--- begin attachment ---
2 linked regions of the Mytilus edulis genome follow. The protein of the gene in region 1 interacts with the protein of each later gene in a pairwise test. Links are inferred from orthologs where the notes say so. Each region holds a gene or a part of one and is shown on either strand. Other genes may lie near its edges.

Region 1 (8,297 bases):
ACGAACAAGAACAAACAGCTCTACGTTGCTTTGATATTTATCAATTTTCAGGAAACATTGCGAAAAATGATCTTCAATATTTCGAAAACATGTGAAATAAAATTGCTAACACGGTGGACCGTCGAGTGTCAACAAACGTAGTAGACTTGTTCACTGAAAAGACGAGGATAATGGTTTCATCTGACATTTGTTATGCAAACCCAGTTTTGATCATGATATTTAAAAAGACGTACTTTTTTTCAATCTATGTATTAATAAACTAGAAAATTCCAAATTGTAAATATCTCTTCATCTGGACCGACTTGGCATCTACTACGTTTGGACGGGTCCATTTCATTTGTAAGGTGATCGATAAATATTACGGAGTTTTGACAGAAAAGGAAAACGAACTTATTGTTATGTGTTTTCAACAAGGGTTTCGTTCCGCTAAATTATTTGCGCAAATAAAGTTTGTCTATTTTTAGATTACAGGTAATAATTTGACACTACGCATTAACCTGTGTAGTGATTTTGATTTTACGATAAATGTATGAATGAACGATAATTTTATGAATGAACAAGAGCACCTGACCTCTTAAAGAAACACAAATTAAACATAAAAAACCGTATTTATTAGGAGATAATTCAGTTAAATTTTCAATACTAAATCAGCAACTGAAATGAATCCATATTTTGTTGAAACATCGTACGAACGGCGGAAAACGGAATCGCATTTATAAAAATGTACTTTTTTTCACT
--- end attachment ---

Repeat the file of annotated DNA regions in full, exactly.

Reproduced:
2 linked regions of the Mytilus edulis genome follow. The protein of the gene in region 1 interacts with the protein of each later gene in a pairwise test. Links are inferred from orthologs where the notes say so. Each region holds a gene or a part of one and is shown on either strand. Other genes may lie near its edges.

Region 1 (8,297 bases):
ACGAACAAGAACAAACAGCTCTACGTTGCTTTGATATTTATCAATTTTCAGGAAACATTGCGAAAAATGATCTTCAATATTTCGAAAACATGTGAAATAAAATTGCTAACACGGTGGACCGTCGAGTGTCAACAAACGTAGTAGACTTGTTCACTGAAAAGACGAGGATAATGGTTTCATCTGACATTTGTTATGCAAACCCAGTTTTGATCATGATATTTAAAAAGACGTACTTTTTTTCAATCTATGTATTAATAAACTAGAAAATTCCAAATTGTAAATATCTCTTCATCTGGACCGACTTGGCATCTACTACGTTTGGACGGGTCCATTTCATTTGTAAGGTGATCGATAAATATTACGGAGTTTTGACAGAAAAGGAAAACGAACTTATTGTTATGTGTTTTCAACAAGGGTTTCGTTCCGCTAAATTATTTGCGCAAATAAAGTTTGTCTATTTTTAGATTACAGGTAATAATTTGACACTACGCATTAACCTGTGTAGTGATTTTGATTTTACGATAAATGTATGAATGAACGATAATTTTATGAATGAACAAGAGCACCTGACCTCTTAAAGAAACACAAATTAAACATAAAAAACCGTATTTATTAGGAGATAATTCAGTTAAATTTTCAATACTAAATCAGCAACTGAAATGAATCCATATTTTGTTGAAACATCGTACGAACGGCGGAAAACGGAATCGCATTTATAAAAATGTACTTTTTTTCACT